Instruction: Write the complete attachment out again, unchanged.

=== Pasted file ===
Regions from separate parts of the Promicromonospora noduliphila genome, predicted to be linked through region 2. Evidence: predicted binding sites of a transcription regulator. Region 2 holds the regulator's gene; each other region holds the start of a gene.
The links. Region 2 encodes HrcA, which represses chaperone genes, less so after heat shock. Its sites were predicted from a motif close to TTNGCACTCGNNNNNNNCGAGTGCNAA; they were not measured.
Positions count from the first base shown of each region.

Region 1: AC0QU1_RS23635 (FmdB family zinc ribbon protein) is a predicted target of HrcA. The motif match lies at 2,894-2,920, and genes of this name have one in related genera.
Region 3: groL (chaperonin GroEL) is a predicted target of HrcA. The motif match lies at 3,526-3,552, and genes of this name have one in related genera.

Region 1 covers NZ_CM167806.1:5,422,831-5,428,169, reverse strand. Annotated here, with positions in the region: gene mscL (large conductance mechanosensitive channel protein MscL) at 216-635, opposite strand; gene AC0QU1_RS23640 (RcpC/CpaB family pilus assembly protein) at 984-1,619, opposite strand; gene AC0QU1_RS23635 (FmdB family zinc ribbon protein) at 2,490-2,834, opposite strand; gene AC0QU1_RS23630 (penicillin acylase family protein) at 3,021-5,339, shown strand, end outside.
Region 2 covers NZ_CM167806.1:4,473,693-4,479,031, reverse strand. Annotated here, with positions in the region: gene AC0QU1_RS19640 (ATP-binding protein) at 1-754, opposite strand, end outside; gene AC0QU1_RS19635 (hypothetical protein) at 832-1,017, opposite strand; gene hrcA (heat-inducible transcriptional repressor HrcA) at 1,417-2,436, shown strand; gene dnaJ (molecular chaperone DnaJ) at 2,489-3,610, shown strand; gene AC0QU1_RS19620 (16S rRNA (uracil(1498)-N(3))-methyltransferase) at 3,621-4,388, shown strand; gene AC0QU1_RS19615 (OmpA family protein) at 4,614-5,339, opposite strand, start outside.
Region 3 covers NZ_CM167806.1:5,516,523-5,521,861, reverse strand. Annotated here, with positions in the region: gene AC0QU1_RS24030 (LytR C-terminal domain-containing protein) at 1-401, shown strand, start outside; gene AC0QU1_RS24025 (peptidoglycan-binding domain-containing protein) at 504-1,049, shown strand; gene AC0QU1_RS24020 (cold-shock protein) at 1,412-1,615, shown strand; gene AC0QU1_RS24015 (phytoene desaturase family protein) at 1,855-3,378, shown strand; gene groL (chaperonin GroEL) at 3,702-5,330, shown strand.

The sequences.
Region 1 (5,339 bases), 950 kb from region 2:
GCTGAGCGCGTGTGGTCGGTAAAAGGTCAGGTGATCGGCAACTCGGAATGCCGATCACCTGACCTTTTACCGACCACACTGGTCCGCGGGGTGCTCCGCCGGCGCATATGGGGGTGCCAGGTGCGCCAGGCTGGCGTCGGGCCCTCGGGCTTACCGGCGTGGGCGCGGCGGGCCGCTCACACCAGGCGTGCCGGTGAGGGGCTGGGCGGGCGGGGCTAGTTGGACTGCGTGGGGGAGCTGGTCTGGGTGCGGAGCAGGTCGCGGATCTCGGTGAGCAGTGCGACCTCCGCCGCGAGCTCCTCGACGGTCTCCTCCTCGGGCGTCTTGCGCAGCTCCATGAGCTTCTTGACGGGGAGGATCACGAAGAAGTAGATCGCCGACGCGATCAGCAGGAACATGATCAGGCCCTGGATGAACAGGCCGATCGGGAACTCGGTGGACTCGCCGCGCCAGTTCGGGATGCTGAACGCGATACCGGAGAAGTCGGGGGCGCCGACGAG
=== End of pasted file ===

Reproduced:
Regions from separate parts of the Promicromonospora noduliphila genome, predicted to be linked through region 2. Evidence: predicted binding sites of a transcription regulator. Region 2 holds the regulator's gene; each other region holds the start of a gene.
The links. Region 2 encodes HrcA, which represses chaperone genes, less so after heat shock. Its sites were predicted from a motif close to TTNGCACTCGNNNNNNNCGAGTGCNAA; they were not measured.
Positions count from the first base shown of each region.

Region 1: AC0QU1_RS23635 (FmdB family zinc ribbon protein) is a predicted target of HrcA. The motif match lies at 2,894-2,920, and genes of this name have one in related genera.
Region 3: groL (chaperonin GroEL) is a predicted target of HrcA. The motif match lies at 3,526-3,552, and genes of this name have one in related genera.

Region 1 covers NZ_CM167806.1:5,422,831-5,428,169, reverse strand. Annotated here, with positions in the region: gene mscL (large conductance mechanosensitive channel protein MscL) at 216-635, opposite strand; gene AC0QU1_RS23640 (RcpC/CpaB family pilus assembly protein) at 984-1,619, opposite strand; gene AC0QU1_RS23635 (FmdB family zinc ribbon protein) at 2,490-2,834, opposite strand; gene AC0QU1_RS23630 (penicillin acylase family protein) at 3,021-5,339, shown strand, end outside.
Region 2 covers NZ_CM167806.1:4,473,693-4,479,031, reverse strand. Annotated here, with positions in the region: gene AC0QU1_RS19640 (ATP-binding protein) at 1-754, opposite strand, end outside; gene AC0QU1_RS19635 (hypothetical protein) at 832-1,017, opposite strand; gene hrcA (heat-inducible transcriptional repressor HrcA) at 1,417-2,436, shown strand; gene dnaJ (molecular chaperone DnaJ) at 2,489-3,610, shown strand; gene AC0QU1_RS19620 (16S rRNA (uracil(1498)-N(3))-methyltransferase) at 3,621-4,388, shown strand; gene AC0QU1_RS19615 (OmpA family protein) at 4,614-5,339, opposite strand, start outside.
Region 3 covers NZ_CM167806.1:5,516,523-5,521,861, reverse strand. Annotated here, with positions in the region: gene AC0QU1_RS24030 (LytR C-terminal domain-containing protein) at 1-401, shown strand, start outside; gene AC0QU1_RS24025 (peptidoglycan-binding domain-containing protein) at 504-1,049, shown strand; gene AC0QU1_RS24020 (cold-shock protein) at 1,412-1,615, shown strand; gene AC0QU1_RS24015 (phytoene desaturase family protein) at 1,855-3,378, shown strand; gene groL (chaperonin GroEL) at 3,702-5,330, shown strand.

The sequences.
Region 1 (5,339 bases), 950 kb from region 2:
GCTGAGCGCGTGTGGTCGGTAAAAGGTCAGGTGATCGGCAACTCGGAATGCCGATCACCTGACCTTTTACCGACCACACTGGTCCGCGGGGTGCTCCGCCGGCGCATATGGGGGTGCCAGGTGCGCCAGGCTGGCGTCGGGCCCTCGGGCTTACCGGCGTGGGCGCGGCGGGCCGCTCACACCAGGCGTGCCGGTGAGGGGCTGGGCGGGCGGGGCTAGTTGGACTGCGTGGGGGAGCTGGTCTGGGTGCGGAGCAGGTCGCGGATCTCGGTGAGCAGTGCGACCTCCGCCGCGAGCTCCTCGACGGTCTCCTCCTCGGGCGTCTTGCGCAGCTCCATGAGCTTCTTGACGGGGAGGATCACGAAGAAGTAGATCGCCGACGCGATCAGCAGGAACATGATCAGGCCCTGGATGAACAGGCCGATCGGGAACTCGGTGGACTCGCCGCGCCAGTTCGGGATGCTGAACGCGATACCGGAGAAGTCGGGGGCGCCGACGAG